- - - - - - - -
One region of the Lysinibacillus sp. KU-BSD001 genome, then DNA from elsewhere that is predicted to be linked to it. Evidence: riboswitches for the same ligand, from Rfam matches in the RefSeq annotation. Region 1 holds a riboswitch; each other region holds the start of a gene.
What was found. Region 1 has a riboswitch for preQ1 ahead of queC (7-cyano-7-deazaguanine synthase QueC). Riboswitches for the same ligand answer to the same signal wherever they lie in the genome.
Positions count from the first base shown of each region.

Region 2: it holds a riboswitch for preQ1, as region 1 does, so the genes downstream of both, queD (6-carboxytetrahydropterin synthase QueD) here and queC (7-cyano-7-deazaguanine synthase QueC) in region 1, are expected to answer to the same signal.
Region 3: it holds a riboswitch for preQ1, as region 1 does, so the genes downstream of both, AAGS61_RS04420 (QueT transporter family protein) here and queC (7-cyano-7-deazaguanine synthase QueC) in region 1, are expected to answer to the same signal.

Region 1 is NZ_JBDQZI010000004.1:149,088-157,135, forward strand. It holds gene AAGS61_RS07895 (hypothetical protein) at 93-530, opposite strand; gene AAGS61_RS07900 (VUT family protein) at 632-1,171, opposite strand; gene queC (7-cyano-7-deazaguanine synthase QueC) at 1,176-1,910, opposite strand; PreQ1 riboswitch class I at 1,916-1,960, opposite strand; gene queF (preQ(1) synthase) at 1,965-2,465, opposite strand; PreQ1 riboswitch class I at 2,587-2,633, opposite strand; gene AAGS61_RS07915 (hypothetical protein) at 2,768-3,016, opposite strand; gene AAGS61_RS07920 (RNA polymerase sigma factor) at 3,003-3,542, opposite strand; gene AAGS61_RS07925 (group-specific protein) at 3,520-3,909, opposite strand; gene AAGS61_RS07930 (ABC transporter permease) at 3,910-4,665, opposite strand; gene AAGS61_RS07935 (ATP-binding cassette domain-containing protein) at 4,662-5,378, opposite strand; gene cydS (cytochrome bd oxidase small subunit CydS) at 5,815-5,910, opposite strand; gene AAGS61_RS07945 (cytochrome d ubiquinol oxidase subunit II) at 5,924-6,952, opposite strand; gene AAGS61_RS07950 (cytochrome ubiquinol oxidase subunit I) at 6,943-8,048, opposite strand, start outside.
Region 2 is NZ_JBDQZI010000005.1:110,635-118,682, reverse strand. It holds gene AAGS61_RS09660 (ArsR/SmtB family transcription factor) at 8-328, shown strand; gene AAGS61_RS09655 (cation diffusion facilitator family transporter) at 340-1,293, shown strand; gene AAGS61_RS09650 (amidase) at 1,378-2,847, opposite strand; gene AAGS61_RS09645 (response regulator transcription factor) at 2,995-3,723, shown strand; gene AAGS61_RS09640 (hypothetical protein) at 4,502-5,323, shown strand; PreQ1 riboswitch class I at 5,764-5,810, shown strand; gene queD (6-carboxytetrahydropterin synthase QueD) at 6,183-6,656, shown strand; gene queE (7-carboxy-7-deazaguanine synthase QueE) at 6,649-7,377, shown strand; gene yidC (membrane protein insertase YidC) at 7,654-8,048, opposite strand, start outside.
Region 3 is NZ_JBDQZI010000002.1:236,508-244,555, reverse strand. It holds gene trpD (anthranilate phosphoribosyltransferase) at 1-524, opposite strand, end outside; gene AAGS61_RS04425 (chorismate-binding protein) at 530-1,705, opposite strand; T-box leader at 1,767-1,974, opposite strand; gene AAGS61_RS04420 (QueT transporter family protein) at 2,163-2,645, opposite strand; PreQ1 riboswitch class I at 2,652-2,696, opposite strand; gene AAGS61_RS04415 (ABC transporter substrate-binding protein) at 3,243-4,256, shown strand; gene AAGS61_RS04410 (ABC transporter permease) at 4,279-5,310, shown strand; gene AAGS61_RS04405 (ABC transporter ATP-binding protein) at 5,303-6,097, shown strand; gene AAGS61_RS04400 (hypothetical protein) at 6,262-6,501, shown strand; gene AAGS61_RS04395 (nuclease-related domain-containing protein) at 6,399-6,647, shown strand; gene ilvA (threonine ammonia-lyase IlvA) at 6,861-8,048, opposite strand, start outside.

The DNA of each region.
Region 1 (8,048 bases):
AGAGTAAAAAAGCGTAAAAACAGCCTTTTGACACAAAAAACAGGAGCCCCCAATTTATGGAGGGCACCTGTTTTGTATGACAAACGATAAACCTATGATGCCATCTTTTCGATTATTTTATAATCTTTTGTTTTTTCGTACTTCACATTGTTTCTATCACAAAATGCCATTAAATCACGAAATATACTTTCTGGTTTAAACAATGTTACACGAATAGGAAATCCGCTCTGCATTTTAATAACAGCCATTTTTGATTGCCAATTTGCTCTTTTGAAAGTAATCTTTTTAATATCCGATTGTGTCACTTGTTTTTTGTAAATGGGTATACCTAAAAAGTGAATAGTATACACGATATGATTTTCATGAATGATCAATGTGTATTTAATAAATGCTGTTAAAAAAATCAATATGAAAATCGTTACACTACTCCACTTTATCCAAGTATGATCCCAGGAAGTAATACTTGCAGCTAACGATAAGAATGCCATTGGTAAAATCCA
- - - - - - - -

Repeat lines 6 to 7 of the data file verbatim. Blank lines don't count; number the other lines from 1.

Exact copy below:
Region 1 is NZ_JBDQZI010000004.1:149,088-157,135, forward strand. It holds gene AAGS61_RS07895 (hypothetical protein) at 93-530, opposite strand; gene AAGS61_RS07900 (VUT family protein) at 632-1,171, opposite strand; gene queC (7-cyano-7-deazaguanine synthase QueC) at 1,176-1,910, opposite strand; PreQ1 riboswitch class I at 1,916-1,960, opposite strand; gene queF (preQ(1) synthase) at 1,965-2,465, opposite strand; PreQ1 riboswitch class I at 2,587-2,633, opposite strand; gene AAGS61_RS07915 (hypothetical protein) at 2,768-3,016, opposite strand; gene AAGS61_RS07920 (RNA polymerase sigma factor) at 3,003-3,542, opposite strand; gene AAGS61_RS07925 (group-specific protein) at 3,520-3,909, opposite strand; gene AAGS61_RS07930 (ABC transporter permease) at 3,910-4,665, opposite strand; gene AAGS61_RS07935 (ATP-binding cassette domain-containing protein) at 4,662-5,378, opposite strand; gene cydS (cytochrome bd oxidase small subunit CydS) at 5,815-5,910, opposite strand; gene AAGS61_RS07945 (cytochrome d ubiquinol oxidase subunit II) at 5,924-6,952, opposite strand; gene AAGS61_RS07950 (cytochrome ubiquinol oxidase subunit I) at 6,943-8,048, opposite strand, start outside.
Region 2 is NZ_JBDQZI010000005.1:110,635-118,682, reverse strand. It holds gene AAGS61_RS09660 (ArsR/SmtB family transcription factor) at 8-328, shown strand; gene AAGS61_RS09655 (cation diffusion facilitator family transporter) at 340-1,293, shown strand; gene AAGS61_RS09650 (amidase) at 1,378-2,847, opposite strand; gene AAGS61_RS09645 (response regulator transcription factor) at 2,995-3,723, shown strand; gene AAGS61_RS09640 (hypothetical protein) at 4,502-5,323, shown strand; PreQ1 riboswitch class I at 5,764-5,810, shown strand; gene queD (6-carboxytetrahydropterin synthase QueD) at 6,183-6,656, shown strand; gene queE (7-carboxy-7-deazaguanine synthase QueE) at 6,649-7,377, shown strand; gene yidC (membrane protein insertase YidC) at 7,654-8,048, opposite strand, start outside.